For all students:
- What are phytoplankton and why are they so important to life in the oceans?
How are phytoplankton similar to plants on land?
- Do phytoplankton live both at the surface and the bottom of the ocean? Why or why not?
- How do phytoplankton reproduce? How long does it take for them to double in number?
- How much of the oxygen in our air comes from phytoplankton? How much from the plants on land?
For older students:
- What do animals who live in the deep ocean eat? Where does the energy in that food come from?
- Phytoplankton need a supply of nutrients (“fertilizer”) to grow. How does that supply of nutrients get recycled into the sunlit surface waters?
- Does sunlight-energy get recycled? Why or why not?
- When you eat fish, where does the carbon and energy in your food originate?
- The questions above can help meet Common Core Anchor Standards R.1,2,3,4,7,10; SL.1,2
Grow Your Own Phytoplankton
Phytoplankton live in all bodies of water, but only when their population grows and they become dense will the water appear green. Collect some pond water (or puddle water) and put it in one-cup containers. Add 1-5 drops of Miracle Grow plant fertilizer and place the rest of the containers on a windowsill or next to a light. At the same time, place the same number of containers in a dark closet. Wait a week or two and observe what happens with each set of containers (note: the water in the containers near light should turn green). Ask students to explain how sunlight affected the phytoplankton.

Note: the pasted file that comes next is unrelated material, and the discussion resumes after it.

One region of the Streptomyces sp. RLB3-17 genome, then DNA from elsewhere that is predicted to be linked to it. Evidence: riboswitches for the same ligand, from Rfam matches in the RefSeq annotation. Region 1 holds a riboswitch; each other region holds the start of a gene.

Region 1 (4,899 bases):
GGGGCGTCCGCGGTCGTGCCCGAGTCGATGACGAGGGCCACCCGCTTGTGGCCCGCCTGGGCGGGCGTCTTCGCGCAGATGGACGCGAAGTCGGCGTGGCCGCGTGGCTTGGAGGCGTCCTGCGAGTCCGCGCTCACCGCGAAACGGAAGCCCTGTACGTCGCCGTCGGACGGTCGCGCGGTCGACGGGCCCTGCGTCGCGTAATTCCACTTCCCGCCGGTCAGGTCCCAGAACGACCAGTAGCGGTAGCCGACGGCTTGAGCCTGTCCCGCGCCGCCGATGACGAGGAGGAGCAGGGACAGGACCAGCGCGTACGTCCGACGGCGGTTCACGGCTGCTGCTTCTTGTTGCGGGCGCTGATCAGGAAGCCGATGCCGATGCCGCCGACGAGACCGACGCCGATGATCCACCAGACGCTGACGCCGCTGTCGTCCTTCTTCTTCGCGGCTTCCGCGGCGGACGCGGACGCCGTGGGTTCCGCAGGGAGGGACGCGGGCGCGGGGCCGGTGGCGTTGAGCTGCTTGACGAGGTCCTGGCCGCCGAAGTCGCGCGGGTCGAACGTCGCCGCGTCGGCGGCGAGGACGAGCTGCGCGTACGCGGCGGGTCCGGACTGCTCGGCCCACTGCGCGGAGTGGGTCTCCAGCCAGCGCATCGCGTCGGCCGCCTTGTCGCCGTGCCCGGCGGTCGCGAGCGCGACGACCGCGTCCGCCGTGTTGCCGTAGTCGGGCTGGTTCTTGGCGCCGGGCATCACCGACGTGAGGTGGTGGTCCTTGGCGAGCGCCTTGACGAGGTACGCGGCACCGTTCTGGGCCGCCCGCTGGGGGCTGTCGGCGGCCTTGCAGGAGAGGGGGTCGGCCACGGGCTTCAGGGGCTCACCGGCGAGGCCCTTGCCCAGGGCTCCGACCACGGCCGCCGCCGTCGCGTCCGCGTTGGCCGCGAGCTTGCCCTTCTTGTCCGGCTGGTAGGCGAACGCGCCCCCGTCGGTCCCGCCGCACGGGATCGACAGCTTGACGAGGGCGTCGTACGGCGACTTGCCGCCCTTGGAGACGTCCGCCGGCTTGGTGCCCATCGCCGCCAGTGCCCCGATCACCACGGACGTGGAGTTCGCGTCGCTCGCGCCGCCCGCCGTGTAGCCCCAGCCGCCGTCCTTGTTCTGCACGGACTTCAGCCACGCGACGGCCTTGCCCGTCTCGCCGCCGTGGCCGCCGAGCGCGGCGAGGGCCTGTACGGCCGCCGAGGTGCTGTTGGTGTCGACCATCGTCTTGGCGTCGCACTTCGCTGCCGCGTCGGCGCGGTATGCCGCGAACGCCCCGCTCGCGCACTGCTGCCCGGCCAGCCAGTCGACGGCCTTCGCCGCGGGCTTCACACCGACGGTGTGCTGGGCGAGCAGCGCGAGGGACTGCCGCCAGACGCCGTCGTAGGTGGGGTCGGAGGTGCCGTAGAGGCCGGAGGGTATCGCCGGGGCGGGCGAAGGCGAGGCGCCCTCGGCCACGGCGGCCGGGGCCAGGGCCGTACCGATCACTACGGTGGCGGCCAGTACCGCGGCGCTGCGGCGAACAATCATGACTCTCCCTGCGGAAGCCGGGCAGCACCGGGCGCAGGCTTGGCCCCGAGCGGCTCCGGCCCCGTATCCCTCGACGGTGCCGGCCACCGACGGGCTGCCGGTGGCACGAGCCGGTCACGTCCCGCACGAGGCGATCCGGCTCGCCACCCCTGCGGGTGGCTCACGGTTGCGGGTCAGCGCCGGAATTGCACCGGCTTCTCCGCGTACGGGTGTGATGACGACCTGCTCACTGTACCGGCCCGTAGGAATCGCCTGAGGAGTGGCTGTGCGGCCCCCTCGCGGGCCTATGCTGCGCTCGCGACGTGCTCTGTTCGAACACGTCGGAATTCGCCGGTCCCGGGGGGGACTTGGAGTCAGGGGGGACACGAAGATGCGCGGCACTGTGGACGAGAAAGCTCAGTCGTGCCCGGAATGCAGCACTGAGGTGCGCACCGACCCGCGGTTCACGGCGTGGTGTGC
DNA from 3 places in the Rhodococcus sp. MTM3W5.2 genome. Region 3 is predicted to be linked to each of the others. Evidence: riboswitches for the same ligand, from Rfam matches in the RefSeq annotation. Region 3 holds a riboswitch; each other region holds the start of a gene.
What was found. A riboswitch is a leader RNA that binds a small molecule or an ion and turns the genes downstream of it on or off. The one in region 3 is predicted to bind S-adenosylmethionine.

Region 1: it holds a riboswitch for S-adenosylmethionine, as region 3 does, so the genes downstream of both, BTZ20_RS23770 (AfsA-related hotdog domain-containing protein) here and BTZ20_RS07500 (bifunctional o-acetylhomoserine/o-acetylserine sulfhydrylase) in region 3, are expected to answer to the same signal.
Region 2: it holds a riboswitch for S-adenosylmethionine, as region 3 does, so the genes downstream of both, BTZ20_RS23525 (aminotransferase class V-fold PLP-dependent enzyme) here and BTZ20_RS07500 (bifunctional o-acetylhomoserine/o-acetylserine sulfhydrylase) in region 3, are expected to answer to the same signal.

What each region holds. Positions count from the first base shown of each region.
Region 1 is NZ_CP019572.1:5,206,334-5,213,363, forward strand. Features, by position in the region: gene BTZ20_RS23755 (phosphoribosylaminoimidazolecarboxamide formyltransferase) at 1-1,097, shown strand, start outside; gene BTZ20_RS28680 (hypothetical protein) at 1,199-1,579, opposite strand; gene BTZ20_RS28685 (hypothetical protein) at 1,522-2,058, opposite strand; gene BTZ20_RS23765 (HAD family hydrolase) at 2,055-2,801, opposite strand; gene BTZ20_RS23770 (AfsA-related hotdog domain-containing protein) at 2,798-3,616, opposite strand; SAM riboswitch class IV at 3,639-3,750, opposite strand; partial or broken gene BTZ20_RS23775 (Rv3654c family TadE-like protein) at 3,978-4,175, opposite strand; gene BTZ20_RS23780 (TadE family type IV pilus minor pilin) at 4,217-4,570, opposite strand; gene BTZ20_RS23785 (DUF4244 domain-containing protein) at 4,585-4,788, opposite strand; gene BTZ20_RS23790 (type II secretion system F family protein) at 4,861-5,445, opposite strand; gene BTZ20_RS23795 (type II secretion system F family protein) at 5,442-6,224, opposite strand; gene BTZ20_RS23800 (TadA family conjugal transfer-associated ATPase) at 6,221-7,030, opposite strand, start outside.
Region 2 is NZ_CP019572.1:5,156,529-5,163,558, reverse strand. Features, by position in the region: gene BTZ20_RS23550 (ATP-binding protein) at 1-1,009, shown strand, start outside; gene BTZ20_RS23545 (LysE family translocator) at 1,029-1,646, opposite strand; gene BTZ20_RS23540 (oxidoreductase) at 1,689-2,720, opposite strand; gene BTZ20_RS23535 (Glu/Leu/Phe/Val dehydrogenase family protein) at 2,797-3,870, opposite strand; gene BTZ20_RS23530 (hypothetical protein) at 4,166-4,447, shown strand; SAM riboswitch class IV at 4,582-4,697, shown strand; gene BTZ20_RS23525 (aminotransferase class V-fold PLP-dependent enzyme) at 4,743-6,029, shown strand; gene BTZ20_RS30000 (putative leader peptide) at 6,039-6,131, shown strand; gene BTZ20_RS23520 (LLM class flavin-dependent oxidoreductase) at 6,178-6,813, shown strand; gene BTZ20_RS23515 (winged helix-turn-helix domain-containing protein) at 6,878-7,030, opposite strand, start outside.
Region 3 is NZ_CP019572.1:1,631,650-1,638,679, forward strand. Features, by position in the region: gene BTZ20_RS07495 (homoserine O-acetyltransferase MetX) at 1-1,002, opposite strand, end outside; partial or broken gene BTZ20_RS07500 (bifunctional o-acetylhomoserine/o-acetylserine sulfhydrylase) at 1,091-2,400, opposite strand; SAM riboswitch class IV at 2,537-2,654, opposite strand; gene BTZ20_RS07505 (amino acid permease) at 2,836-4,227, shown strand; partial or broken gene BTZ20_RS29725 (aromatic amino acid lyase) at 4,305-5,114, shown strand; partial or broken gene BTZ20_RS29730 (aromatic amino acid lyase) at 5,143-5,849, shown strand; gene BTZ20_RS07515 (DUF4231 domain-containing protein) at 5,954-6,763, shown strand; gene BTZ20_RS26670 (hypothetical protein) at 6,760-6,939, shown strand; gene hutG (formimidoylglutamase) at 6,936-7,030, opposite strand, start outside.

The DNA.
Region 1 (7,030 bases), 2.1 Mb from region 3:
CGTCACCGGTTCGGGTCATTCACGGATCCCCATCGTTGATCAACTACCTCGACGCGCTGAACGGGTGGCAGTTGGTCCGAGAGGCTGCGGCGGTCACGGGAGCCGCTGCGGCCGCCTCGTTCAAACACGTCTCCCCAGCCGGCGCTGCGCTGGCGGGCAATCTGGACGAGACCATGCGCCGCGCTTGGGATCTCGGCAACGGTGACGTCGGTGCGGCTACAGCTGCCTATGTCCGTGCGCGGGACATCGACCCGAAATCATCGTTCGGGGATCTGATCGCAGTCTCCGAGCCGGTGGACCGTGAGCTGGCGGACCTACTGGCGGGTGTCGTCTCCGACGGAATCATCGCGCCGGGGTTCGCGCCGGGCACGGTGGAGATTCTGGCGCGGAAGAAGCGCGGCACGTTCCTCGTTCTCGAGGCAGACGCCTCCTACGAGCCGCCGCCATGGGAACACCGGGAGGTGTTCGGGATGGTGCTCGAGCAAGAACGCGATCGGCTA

This activity can help meet Common Core Anchor Standards W.1,7; SL.1
Phytoplankton Population Boom
This exercise will help students understand how quickly phytoplankton can grow.
Put students in pairs and give each pair a bag of dried peas. Remind them that phytoplankton reproduce by splitting in two over the course of about a day. Start with one pea and let it divide to make two over a virtual day by taking another pea from the bag and placing it next to the first one. Then let those two “divide” to make four over the next virtual day by laying out two more peas. Then “divide” each of those and continue doing this for another few virtual days. Ask students how many phytoplankton they would have after five days.
To illustrate how this feeds the food chain, have one of the students be a zooplankton and start “eating” (removing) the “new phytoplankton” (only the phytoplankton produced in that “day”). This will demonstrate how the numbers of “phytoplankton” remain stable while still feeding up the food chain.
This activity can help meet Common Core Anchor Standards W.7; SL.1